Public Opinion in South Korea: the Effects of the Cheonan and Yeongpyeon Shelling



The East Asia Institute provides some of the best analysis of South Korean public opinion on security issues. Reports from December and February show that while opinion on North Korea remains divided, feelings of insecurity have reached new highs, support for military retaliation has increased sharply while views of engagement—and particularly for aid—have become much more skeptical.

Nae-young Lee and Han-wool Jeong offered an initial assessment of the Lee Myung Bak government’s response to the shelling of Yeongpeyong-do in December. Few thought that the government had done a good job, but partisanship mattered as to why. 42.3 percent of progressives faulted the government’s weak crisis management system, compared to 27.8 percent of conservatives. Conservatives by contrast were more likely to fault the government for its flaccid response (32.2 percent of conservatives vs. 20.9 percent of progressives).

A striking finding of the report, however, was a dramatic increase in those willing to contemplate force. Following the sinking of the Cheonan, EAI researchers asked which of four options respondents favored, allowing them to choose multiple responses: take the issue to the UN Security Council; impose sanctions; sever North-South ties; and undertake limited military retaliation. Only 28.2 percent favored limited military retaliation. After the attack on Yeonpyeong Island, however, 68.6 percent of respondents were open to retaliation. (Support for the other options remained roughly the same: 75-80 percent for reporting to the UN; 59 percent for sanctions; and 45 percent severing North-South relations).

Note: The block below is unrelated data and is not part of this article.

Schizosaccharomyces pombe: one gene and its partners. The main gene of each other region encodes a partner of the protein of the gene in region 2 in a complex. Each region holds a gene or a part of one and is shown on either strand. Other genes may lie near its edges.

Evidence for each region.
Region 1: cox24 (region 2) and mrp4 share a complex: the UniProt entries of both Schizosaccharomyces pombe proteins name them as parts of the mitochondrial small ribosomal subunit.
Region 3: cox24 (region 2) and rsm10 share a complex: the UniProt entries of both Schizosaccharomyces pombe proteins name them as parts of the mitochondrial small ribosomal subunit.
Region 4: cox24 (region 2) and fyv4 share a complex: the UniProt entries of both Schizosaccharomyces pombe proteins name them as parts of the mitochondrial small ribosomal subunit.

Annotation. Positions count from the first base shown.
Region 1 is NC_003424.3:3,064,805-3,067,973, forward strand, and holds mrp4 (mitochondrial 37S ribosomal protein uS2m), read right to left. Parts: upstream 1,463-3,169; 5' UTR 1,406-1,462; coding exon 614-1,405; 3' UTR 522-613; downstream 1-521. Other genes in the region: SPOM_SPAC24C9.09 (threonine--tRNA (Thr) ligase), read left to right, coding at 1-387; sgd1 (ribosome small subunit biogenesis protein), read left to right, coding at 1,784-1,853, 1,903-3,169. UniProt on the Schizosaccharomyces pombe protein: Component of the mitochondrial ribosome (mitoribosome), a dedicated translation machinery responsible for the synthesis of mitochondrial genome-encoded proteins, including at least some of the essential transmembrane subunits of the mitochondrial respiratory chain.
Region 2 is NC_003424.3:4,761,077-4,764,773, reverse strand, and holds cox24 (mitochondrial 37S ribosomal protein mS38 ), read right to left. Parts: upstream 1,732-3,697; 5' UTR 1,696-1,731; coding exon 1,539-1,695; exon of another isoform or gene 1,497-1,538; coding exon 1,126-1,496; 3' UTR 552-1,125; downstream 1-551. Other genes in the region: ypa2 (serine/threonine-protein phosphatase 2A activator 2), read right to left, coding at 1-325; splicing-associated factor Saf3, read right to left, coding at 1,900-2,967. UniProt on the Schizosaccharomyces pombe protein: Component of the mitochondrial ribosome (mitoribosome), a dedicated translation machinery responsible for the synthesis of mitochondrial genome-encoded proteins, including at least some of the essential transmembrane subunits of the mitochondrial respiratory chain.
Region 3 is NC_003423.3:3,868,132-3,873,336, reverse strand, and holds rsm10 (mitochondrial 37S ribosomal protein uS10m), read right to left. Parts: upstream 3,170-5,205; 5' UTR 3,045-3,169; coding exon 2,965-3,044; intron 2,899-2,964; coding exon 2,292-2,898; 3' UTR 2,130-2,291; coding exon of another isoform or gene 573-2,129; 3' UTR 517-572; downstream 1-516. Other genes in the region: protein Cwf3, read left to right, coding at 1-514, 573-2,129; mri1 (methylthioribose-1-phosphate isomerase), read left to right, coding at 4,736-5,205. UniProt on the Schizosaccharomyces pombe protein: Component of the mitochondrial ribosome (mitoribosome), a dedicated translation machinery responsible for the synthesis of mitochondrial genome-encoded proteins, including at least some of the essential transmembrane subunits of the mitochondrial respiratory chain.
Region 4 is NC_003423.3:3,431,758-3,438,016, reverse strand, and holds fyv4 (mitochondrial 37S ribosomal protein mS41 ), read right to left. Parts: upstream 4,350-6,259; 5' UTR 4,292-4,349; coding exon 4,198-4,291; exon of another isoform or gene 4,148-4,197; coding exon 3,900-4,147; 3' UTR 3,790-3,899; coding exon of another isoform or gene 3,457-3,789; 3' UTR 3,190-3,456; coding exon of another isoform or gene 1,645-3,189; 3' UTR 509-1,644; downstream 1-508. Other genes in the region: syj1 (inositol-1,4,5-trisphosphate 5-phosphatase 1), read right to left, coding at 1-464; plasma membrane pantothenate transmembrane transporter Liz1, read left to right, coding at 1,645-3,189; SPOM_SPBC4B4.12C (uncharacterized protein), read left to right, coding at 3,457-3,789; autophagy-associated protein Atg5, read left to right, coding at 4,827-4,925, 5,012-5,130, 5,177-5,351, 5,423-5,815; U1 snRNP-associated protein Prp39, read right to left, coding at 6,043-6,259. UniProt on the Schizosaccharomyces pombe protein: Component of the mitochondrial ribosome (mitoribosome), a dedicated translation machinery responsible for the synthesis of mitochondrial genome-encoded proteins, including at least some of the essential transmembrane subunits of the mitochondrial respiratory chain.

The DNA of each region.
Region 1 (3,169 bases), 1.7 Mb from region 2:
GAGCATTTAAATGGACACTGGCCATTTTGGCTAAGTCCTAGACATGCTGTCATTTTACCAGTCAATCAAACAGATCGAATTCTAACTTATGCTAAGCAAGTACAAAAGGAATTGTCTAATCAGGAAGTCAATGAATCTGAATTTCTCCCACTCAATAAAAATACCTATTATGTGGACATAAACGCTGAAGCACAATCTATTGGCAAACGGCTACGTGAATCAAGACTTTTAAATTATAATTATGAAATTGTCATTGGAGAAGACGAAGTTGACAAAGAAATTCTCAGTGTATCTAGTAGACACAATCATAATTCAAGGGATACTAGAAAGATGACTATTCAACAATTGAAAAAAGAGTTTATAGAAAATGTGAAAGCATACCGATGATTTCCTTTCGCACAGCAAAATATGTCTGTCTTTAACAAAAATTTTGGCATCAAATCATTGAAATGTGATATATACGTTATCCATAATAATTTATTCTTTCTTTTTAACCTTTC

A new report provides more detail and some new findings. Despite the greater numbers willing to contemplate force, a majority still thinks that the LMB government should engage North Korea rather than dealing with it “harshly” (55 percent to 43 percent).

But the trends are running against the North. The EAI study shows that those expressing concern about insecurity on the Korean peninsula rose through the Kim Dae Jung and Roh Moo Hyun governments (although falling around the 2007 summit). Those concerns have now reached unprecedented highs (see figure).

[Source: Nae-young Lee & Han-wool Jeong. 2010. “The Impact of North Korea’s Artillery Strike on Public Opinion in South Korea,” EAI Issue Briefing on Public Opinion]

More people now believe that the Kim Dae Jung and Roh Moo Hyun administrations are more responsible for the nuclear crisis than the current government (43 percent to 35 percent, with other causes making up the difference). In addition to greater tolerance for the use of force, a majority (57 percent) also believes that aid to the North should be minimized or terminated altogether; only 31 percent held this view a year ago.  Those believing the alliance with the US should be strengthened has increased from 35 percent to nearly half, while support for a foreign policy course independent of the US has shrunk to a mere 18 percent.

Pyongyang is skilled at playing on South Korean anxieties and partisan differences, as the Cheonan episode showed. But the shelling of Yeongpyeong-do has clearly cut into the North’s freedom of maneuver. Not only has the military deterrent been strengthened, but public opinion now makes it easier for the LMB administration to use force. Look for the North Koreans to seek out provocations away from the Northern Limit Line that are more likely to drive a wedge into the security relationships with Japan and the US, including a long-range missile test.

More From

Related Topics